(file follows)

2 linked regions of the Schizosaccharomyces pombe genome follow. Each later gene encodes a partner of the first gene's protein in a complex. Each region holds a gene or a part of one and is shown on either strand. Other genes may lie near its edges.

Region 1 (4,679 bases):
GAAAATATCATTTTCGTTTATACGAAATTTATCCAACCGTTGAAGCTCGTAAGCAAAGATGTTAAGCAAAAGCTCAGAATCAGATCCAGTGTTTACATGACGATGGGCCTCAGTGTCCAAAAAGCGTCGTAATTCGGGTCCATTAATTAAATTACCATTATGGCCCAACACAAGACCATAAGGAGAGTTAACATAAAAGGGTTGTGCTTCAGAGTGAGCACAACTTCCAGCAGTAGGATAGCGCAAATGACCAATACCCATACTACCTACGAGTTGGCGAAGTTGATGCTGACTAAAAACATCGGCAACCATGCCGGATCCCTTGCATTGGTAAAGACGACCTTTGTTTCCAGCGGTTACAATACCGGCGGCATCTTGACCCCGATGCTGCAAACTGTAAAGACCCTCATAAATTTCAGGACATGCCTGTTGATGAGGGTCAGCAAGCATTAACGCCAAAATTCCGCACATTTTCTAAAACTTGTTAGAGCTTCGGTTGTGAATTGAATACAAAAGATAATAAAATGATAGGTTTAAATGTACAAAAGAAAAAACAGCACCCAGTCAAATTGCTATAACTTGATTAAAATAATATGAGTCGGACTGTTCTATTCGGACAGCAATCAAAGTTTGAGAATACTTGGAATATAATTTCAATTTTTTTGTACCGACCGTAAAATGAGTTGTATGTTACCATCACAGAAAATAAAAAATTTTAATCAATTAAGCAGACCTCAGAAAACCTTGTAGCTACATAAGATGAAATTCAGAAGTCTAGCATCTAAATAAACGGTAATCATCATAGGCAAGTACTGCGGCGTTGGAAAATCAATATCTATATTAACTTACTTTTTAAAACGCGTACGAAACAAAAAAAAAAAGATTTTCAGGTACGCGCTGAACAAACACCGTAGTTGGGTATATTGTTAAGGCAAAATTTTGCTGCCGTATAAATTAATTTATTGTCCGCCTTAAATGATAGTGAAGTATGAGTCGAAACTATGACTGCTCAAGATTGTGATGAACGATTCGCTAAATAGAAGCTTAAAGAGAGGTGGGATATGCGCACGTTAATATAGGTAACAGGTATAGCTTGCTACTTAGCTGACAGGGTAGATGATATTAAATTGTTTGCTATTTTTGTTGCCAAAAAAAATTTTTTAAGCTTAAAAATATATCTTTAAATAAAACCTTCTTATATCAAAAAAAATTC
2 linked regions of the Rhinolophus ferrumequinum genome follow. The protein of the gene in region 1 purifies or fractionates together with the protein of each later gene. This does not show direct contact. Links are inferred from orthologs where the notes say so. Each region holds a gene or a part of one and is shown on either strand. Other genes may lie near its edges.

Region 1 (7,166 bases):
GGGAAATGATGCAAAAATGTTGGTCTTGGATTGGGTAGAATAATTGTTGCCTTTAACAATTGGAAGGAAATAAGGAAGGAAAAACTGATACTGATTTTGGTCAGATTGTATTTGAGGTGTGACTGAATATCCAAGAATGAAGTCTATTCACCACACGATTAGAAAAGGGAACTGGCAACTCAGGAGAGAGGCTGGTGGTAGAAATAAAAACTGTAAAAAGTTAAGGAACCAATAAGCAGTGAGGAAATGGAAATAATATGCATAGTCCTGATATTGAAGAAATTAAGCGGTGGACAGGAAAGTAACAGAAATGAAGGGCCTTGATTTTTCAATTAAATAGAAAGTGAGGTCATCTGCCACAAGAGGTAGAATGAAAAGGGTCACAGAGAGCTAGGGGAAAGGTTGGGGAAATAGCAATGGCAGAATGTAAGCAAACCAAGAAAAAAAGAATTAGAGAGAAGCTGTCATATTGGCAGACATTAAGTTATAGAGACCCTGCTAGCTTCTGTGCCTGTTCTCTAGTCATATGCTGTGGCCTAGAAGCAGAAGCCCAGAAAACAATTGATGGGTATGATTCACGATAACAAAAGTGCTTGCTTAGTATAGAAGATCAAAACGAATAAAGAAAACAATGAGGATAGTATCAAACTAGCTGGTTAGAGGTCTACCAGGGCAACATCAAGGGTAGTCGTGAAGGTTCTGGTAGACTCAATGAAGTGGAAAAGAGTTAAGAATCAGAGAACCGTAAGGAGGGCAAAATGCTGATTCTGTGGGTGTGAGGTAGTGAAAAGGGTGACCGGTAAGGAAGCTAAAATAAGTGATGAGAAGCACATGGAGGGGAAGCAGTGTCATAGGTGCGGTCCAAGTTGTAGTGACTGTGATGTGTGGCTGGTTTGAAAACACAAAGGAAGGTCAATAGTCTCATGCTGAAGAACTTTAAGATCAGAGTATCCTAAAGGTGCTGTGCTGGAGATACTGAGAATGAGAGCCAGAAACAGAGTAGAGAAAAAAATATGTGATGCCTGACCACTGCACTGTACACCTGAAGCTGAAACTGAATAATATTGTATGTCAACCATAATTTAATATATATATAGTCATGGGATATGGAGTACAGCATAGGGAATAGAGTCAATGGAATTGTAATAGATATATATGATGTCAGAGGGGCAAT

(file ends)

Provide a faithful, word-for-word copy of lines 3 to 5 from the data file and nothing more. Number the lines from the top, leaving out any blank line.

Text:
GAAAATATCATTTTCGTTTATACGAAATTTATCCAACCGTTGAAGCTCGTAAGCAAAGATGTTAAGCAAAAGCTCAGAATCAGATCCAGTGTTTACATGACGATGGGCCTCAGTGTCCAAAAAGCGTCGTAATTCGGGTCCATTAATTAAATTACCATTATGGCCCAACACAAGACCATAAGGAGAGTTAACATAAAAGGGTTGTGCTTCAGAGTGAGCACAACTTCCAGCAGTAGGATAGCGCAAATGACCAATACCCATACTACCTACGAGTTGGCGAAGTTGATGCTGACTAAAAACATCGGCAACCATGCCGGATCCCTTGCATTGGTAAAGACGACCTTTGTTTCCAGCGGTTACAATACCGGCGGCATCTTGACCCCGATGCTGCAAACTGTAAAGACCCTCATAAATTTCAGGACATGCCTGTTGATGAGGGTCAGCAAGCATTAACGCCAAAATTCCGCACATTTTCTAAAACTTGTTAGAGCTTCGGTTGTGAATTGAATACAAAAGATAATAAAATGATAGGTTTAAATGTACAAAAGAAAAAACAGCACCCAGTCAAATTGCTATAACTTGATTAAAATAATATGAGTCGGACTGTTCTATTCGGACAGCAATCAAAGTTTGAGAATACTTGGAATATAATTTCAATTTTTTTGTACCGACCGTAAAATGAGTTGTATGTTACCATCACAGAAAATAAAAAATTTTAATCAATTAAGCAGACCTCAGAAAACCTTGTAGCTACATAAGATGAAATTCAGAAGTCTAGCATCTAAATAAACGGTAATCATCATAGGCAAGTACTGCGGCGTTGGAAAATCAATATCTATATTAACTTACTTTTTAAAACGCGTACGAAACAAAAAAAAAAAGATTTTCAGGTACGCGCTGAACAAACACCGTAGTTGGGTATATTGTTAAGGCAAAATTTTGCTGCCGTATAAATTAATTTATTGTCCGCCTTAAATGATAGTGAAGTATGAGTCGAAACTATGACTGCTCAAGATTGTGATGAACGATTCGCTAAATAGAAGCTTAAAGAGAGGTGGGATATGCGCACGTTAATATAGGTAACAGGTATAGCTTGCTACTTAGCTGACAGGGTAGATGATATTAAATTGTTTGCTATTTTTGTTGCCAAAAAAAATTTTTTAAGCTTAAAAATATATCTTTAAATAAAACCTTCTTATATCAAAAAAAATTC
2 linked regions of the Rhinolophus ferrumequinum genome follow. The protein of the gene in region 1 purifies or fractionates together with the protein of each later gene. This does not show direct contact. Links are inferred from orthologs where the notes say so. Each region holds a gene or a part of one and is shown on either strand. Other genes may lie near its edges.

Region 1 (7,166 bases):